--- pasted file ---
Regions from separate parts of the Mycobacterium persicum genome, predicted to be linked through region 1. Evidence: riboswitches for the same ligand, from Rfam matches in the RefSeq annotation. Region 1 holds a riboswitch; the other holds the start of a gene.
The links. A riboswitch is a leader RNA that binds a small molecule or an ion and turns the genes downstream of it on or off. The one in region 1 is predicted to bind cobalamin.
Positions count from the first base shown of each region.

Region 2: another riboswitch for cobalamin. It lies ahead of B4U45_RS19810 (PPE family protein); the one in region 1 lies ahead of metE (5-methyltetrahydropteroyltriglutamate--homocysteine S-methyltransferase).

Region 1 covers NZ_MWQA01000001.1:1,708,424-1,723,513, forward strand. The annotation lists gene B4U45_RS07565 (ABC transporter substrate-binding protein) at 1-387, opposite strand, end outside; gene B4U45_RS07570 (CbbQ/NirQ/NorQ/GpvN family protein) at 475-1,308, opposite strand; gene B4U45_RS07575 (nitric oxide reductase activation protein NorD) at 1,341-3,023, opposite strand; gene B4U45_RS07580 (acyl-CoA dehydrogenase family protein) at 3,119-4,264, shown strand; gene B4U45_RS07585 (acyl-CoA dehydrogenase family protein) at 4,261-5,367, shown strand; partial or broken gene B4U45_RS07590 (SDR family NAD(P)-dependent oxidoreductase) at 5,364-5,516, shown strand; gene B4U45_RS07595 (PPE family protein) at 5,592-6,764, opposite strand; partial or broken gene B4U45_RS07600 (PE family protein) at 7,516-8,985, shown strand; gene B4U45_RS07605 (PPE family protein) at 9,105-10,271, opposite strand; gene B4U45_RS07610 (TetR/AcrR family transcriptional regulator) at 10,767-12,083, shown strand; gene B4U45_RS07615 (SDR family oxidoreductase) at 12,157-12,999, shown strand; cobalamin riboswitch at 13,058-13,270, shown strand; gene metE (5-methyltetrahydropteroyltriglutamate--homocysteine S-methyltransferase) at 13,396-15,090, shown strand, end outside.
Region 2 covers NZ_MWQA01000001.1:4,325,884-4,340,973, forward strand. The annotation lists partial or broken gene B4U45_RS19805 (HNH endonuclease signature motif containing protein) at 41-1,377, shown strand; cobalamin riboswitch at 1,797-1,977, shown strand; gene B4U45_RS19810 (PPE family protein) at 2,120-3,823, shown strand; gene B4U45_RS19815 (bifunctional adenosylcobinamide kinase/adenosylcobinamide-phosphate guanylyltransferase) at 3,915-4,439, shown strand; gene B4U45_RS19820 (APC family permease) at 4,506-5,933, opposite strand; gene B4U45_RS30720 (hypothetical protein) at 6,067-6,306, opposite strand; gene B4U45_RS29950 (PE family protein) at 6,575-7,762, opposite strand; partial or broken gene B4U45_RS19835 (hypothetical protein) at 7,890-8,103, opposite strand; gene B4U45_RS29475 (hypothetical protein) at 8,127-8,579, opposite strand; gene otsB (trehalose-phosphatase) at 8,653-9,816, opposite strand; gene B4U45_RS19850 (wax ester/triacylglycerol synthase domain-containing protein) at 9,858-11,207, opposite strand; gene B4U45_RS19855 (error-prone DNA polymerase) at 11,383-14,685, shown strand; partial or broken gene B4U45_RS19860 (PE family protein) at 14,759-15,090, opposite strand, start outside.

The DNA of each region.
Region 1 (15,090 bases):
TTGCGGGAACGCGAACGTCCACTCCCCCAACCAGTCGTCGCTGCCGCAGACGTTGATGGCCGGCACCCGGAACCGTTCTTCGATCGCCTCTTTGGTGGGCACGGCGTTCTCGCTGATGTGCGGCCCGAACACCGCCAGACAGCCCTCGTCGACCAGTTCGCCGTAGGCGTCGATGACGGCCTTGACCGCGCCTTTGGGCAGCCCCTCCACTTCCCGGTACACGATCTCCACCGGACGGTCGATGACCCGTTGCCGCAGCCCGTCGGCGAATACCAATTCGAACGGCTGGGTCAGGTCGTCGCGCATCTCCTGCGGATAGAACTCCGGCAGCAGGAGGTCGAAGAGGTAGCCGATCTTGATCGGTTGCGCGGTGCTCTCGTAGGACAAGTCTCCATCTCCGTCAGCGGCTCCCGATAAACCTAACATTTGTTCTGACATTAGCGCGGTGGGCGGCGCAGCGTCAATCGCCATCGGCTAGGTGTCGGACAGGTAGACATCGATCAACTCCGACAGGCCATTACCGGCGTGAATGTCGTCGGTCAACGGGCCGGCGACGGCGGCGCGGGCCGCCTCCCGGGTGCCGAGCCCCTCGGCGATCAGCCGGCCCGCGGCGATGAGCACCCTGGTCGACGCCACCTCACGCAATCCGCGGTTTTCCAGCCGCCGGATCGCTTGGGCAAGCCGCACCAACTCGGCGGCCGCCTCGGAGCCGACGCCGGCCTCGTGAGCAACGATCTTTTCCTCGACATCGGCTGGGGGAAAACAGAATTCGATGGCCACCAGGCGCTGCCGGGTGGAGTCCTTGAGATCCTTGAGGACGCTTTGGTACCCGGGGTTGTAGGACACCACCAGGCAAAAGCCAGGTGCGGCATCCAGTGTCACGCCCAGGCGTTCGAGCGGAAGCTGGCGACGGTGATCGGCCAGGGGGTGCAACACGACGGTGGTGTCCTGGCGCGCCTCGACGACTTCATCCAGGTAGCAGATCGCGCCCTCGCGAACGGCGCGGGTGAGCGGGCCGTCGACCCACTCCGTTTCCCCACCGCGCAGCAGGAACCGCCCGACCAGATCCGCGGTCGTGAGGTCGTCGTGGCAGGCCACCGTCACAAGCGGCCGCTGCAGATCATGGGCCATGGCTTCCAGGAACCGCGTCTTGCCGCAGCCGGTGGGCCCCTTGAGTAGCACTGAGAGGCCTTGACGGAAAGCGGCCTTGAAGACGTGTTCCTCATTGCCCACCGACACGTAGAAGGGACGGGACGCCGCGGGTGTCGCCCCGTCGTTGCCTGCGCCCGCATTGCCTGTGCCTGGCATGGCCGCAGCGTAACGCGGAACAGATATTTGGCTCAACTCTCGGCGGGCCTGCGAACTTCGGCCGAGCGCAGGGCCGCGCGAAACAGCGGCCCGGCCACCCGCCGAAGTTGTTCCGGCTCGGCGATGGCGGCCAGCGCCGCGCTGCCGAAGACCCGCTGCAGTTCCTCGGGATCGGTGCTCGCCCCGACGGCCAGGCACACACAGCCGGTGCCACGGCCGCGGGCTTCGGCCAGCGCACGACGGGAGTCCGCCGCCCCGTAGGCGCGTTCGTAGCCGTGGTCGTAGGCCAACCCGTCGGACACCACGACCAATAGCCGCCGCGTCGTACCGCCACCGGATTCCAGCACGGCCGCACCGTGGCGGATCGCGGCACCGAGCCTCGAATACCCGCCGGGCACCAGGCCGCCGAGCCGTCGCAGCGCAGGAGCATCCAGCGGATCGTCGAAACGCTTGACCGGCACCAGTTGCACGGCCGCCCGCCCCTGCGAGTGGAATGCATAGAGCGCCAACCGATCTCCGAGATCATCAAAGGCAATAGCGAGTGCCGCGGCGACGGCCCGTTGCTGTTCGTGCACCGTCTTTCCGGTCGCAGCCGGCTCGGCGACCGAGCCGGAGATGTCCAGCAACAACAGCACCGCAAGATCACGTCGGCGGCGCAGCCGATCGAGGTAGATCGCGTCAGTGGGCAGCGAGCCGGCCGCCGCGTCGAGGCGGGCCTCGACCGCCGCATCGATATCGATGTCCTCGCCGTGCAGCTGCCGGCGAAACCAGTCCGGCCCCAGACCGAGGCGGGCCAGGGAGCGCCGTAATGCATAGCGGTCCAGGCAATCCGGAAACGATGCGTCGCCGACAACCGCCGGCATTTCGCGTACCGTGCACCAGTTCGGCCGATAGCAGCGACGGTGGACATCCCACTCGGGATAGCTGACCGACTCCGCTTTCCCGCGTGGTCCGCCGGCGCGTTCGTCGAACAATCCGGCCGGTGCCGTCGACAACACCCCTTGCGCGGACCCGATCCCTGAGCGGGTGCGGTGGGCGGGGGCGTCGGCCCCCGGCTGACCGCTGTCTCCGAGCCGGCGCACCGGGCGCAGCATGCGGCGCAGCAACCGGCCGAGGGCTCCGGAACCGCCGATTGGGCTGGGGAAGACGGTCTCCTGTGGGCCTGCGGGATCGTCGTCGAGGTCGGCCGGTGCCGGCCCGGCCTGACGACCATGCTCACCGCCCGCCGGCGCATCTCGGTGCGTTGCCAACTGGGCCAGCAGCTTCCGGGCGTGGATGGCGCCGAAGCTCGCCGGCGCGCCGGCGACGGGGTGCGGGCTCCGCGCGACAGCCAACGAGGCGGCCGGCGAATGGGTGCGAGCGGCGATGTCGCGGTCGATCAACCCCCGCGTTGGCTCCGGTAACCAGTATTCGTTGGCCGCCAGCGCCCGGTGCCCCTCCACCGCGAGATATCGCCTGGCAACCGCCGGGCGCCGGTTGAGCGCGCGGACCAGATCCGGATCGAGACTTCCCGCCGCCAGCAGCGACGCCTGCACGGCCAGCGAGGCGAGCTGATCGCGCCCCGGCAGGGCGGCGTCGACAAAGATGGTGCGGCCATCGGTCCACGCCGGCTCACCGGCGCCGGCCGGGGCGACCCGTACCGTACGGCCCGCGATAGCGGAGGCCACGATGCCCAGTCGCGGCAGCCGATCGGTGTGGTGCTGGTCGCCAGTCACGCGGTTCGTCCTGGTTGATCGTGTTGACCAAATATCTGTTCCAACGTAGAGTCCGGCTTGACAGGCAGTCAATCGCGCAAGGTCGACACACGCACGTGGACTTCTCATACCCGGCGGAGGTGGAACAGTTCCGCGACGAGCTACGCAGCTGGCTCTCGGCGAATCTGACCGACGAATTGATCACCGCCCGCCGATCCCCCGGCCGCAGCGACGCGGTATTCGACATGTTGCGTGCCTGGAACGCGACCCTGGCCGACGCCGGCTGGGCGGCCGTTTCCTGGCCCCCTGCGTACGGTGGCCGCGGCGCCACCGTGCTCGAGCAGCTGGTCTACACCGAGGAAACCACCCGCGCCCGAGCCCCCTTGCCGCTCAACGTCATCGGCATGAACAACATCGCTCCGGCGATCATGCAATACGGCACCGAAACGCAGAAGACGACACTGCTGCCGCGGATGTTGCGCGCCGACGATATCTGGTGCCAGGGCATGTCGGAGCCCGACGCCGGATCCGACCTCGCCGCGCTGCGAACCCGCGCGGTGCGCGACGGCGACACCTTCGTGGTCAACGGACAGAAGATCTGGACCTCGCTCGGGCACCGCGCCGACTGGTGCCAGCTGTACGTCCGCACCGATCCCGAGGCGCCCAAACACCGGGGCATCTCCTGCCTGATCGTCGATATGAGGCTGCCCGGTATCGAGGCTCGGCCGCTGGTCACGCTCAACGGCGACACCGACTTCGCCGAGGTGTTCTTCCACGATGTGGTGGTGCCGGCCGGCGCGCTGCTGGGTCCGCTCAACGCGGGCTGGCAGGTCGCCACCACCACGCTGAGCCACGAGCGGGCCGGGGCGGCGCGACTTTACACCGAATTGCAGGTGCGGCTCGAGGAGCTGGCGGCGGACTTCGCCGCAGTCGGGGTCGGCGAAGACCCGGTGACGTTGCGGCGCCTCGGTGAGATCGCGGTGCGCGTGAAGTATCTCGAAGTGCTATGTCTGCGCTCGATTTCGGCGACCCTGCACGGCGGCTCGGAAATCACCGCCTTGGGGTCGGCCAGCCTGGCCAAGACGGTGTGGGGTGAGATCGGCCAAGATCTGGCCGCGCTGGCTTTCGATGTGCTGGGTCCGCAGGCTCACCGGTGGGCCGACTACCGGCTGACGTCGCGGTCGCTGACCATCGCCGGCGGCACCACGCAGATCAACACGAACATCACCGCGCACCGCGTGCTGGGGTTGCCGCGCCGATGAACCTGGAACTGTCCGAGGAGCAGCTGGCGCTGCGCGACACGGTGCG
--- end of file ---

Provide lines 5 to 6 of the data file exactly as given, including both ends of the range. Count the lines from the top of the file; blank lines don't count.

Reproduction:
Region 1 covers NZ_MWQA01000001.1:1,708,424-1,723,513, forward strand. The annotation lists gene B4U45_RS07565 (ABC transporter substrate-binding protein) at 1-387, opposite strand, end outside; gene B4U45_RS07570 (CbbQ/NirQ/NorQ/GpvN family protein) at 475-1,308, opposite strand; gene B4U45_RS07575 (nitric oxide reductase activation protein NorD) at 1,341-3,023, opposite strand; gene B4U45_RS07580 (acyl-CoA dehydrogenase family protein) at 3,119-4,264, shown strand; gene B4U45_RS07585 (acyl-CoA dehydrogenase family protein) at 4,261-5,367, shown strand; partial or broken gene B4U45_RS07590 (SDR family NAD(P)-dependent oxidoreductase) at 5,364-5,516, shown strand; gene B4U45_RS07595 (PPE family protein) at 5,592-6,764, opposite strand; partial or broken gene B4U45_RS07600 (PE family protein) at 7,516-8,985, shown strand; gene B4U45_RS07605 (PPE family protein) at 9,105-10,271, opposite strand; gene B4U45_RS07610 (TetR/AcrR family transcriptional regulator) at 10,767-12,083, shown strand; gene B4U45_RS07615 (SDR family oxidoreductase) at 12,157-12,999, shown strand; cobalamin riboswitch at 13,058-13,270, shown strand; gene metE (5-methyltetrahydropteroyltriglutamate--homocysteine S-methyltransferase) at 13,396-15,090, shown strand, end outside.
Region 2 covers NZ_MWQA01000001.1:4,325,884-4,340,973, forward strand. The annotation lists partial or broken gene B4U45_RS19805 (HNH endonuclease signature motif containing protein) at 41-1,377, shown strand; cobalamin riboswitch at 1,797-1,977, shown strand; gene B4U45_RS19810 (PPE family protein) at 2,120-3,823, shown strand; gene B4U45_RS19815 (bifunctional adenosylcobinamide kinase/adenosylcobinamide-phosphate guanylyltransferase) at 3,915-4,439, shown strand; gene B4U45_RS19820 (APC family permease) at 4,506-5,933, opposite strand; gene B4U45_RS30720 (hypothetical protein) at 6,067-6,306, opposite strand; gene B4U45_RS29950 (PE family protein) at 6,575-7,762, opposite strand; partial or broken gene B4U45_RS19835 (hypothetical protein) at 7,890-8,103, opposite strand; gene B4U45_RS29475 (hypothetical protein) at 8,127-8,579, opposite strand; gene otsB (trehalose-phosphatase) at 8,653-9,816, opposite strand; gene B4U45_RS19850 (wax ester/triacylglycerol synthase domain-containing protein) at 9,858-11,207, opposite strand; gene B4U45_RS19855 (error-prone DNA polymerase) at 11,383-14,685, shown strand; partial or broken gene B4U45_RS19860 (PE family protein) at 14,759-15,090, opposite strand, start outside.